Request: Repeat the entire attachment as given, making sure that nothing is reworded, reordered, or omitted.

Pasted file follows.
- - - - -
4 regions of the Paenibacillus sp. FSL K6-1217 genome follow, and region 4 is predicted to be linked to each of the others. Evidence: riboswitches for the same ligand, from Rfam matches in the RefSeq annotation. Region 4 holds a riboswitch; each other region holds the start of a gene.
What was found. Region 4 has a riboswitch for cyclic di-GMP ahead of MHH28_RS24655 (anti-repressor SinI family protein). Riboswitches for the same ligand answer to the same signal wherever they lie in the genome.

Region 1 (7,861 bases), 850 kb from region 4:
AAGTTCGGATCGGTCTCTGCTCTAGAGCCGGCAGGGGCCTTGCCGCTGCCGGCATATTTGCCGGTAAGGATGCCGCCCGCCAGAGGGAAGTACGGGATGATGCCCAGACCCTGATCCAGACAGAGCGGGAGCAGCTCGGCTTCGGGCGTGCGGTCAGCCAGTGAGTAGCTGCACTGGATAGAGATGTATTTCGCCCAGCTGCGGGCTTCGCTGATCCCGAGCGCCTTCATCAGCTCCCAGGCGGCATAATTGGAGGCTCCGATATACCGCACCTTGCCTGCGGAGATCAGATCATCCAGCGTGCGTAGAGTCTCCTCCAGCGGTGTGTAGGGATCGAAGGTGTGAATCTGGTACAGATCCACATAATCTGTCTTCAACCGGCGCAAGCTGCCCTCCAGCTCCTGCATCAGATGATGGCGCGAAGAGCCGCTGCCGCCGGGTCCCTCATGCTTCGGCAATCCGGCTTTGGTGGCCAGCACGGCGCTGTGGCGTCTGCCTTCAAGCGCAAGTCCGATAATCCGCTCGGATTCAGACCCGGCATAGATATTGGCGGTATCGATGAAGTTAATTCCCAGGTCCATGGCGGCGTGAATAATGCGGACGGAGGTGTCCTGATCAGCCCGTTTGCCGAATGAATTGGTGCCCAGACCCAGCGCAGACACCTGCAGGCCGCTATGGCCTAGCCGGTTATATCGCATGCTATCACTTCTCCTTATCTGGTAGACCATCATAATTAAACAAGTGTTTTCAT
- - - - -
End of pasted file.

4 regions of the Paenibacillus sp. FSL K6-1217 genome follow, and region 4 is predicted to be linked to each of the others. Evidence: riboswitches for the same ligand, from Rfam matches in the RefSeq annotation. Region 4 holds a riboswitch; each other region holds the start of a gene.
What was found. Region 4 has a riboswitch for cyclic di-GMP ahead of MHH28_RS24655 (anti-repressor SinI family protein). Riboswitches for the same ligand answer to the same signal wherever they lie in the genome.

Region 1 (7,861 bases), 850 kb from region 4:
AAGTTCGGATCGGTCTCTGCTCTAGAGCCGGCAGGGGCCTTGCCGCTGCCGGCATATTTGCCGGTAAGGATGCCGCCCGCCAGAGGGAAGTACGGGATGATGCCCAGACCCTGATCCAGACAGAGCGGGAGCAGCTCGGCTTCGGGCGTGCGGTCAGCCAGTGAGTAGCTGCACTGGATAGAGATGTATTTCGCCCAGCTGCGGGCTTCGCTGATCCCGAGCGCCTTCATCAGCTCCCAGGCGGCATAATTGGAGGCTCCGATATACCGCACCTTGCCTGCGGAGATCAGATCATCCAGCGTGCGTAGAGTCTCCTCCAGCGGTGTGTAGGGATCGAAGGTGTGAATCTGGTACAGATCCACATAATCTGTCTTCAACCGGCGCAAGCTGCCCTCCAGCTCCTGCATCAGATGATGGCGCGAAGAGCCGCTGCCGCCGGGTCCCTCATGCTTCGGCAATCCGGCTTTGGTGGCCAGCACGGCGCTGTGGCGTCTGCCTTCAAGCGCAAGTCCGATAATCCGCTCGGATTCAGACCCGGCATAGATATTGGCGGTATCGATGAAGTTAATTCCCAGGTCCATGGCGGCGTGAATAATGCGGACGGAGGTGTCCTGATCAGCCCGTTTGCCGAATGAATTGGTGCCCAGACCCAGCGCAGACACCTGCAGGCCGCTATGGCCTAGCCGGTTATATCGCATGCTATCACTTCTCCTTATCTGGTAGACCATCATAATTAAACAAGTGTTTTCAT